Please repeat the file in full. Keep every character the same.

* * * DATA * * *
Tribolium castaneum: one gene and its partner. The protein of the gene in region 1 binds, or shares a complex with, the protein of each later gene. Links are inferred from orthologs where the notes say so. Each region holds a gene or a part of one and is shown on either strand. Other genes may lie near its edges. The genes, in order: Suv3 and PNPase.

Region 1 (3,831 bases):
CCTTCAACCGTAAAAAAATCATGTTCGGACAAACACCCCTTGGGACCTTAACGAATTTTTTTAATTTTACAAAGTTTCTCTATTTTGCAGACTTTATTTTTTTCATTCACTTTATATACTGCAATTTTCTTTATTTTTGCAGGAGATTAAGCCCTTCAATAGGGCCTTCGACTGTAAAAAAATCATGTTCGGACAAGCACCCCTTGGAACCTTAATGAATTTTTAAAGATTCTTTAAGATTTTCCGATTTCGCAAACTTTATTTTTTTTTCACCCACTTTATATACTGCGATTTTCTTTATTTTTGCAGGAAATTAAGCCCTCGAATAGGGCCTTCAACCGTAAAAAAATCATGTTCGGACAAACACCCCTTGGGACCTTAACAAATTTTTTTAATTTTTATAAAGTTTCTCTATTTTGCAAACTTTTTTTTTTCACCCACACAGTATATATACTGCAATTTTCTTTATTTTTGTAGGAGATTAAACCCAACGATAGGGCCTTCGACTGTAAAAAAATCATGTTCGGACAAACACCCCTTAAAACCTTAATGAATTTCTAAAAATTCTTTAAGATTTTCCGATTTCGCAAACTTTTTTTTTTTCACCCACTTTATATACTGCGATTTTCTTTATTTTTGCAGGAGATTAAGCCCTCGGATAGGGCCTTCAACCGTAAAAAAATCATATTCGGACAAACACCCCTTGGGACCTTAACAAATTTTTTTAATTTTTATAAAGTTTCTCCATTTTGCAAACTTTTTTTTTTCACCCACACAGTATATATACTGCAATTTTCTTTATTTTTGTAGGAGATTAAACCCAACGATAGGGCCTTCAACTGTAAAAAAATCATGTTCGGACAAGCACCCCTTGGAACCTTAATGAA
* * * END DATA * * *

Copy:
Tribolium castaneum: one gene and its partner. The protein of the gene in region 1 binds, or shares a complex with, the protein of each later gene. Links are inferred from orthologs where the notes say so. Each region holds a gene or a part of one and is shown on either strand. Other genes may lie near its edges. The genes, in order: Suv3 and PNPase.

Region 1 (3,831 bases):
CCTTCAACCGTAAAAAAATCATGTTCGGACAAACACCCCTTGGGACCTTAACGAATTTTTTTAATTTTACAAAGTTTCTCTATTTTGCAGACTTTATTTTTTTCATTCACTTTATATACTGCAATTTTCTTTATTTTTGCAGGAGATTAAGCCCTTCAATAGGGCCTTCGACTGTAAAAAAATCATGTTCGGACAAGCACCCCTTGGAACCTTAATGAATTTTTAAAGATTCTTTAAGATTTTCCGATTTCGCAAACTTTATTTTTTTTTCACCCACTTTATATACTGCGATTTTCTTTATTTTTGCAGGAAATTAAGCCCTCGAATAGGGCCTTCAACCGTAAAAAAATCATGTTCGGACAAACACCCCTTGGGACCTTAACAAATTTTTTTAATTTTTATAAAGTTTCTCTATTTTGCAAACTTTTTTTTTTCACCCACACAGTATATATACTGCAATTTTCTTTATTTTTGTAGGAGATTAAACCCAACGATAGGGCCTTCGACTGTAAAAAAATCATGTTCGGACAAACACCCCTTAAAACCTTAATGAATTTCTAAAAATTCTTTAAGATTTTCCGATTTCGCAAACTTTTTTTTTTTCACCCACTTTATATACTGCGATTTTCTTTATTTTTGCAGGAGATTAAGCCCTCGGATAGGGCCTTCAACCGTAAAAAAATCATATTCGGACAAACACCCCTTGGGACCTTAACAAATTTTTTTAATTTTTATAAAGTTTCTCCATTTTGCAAACTTTTTTTTTTCACCCACACAGTATATATACTGCAATTTTCTTTATTTTTGTAGGAGATTAAACCCAACGATAGGGCCTTCAACTGTAAAAAAATCATGTTCGGACAAGCACCCCTTGGAACCTTAATGAA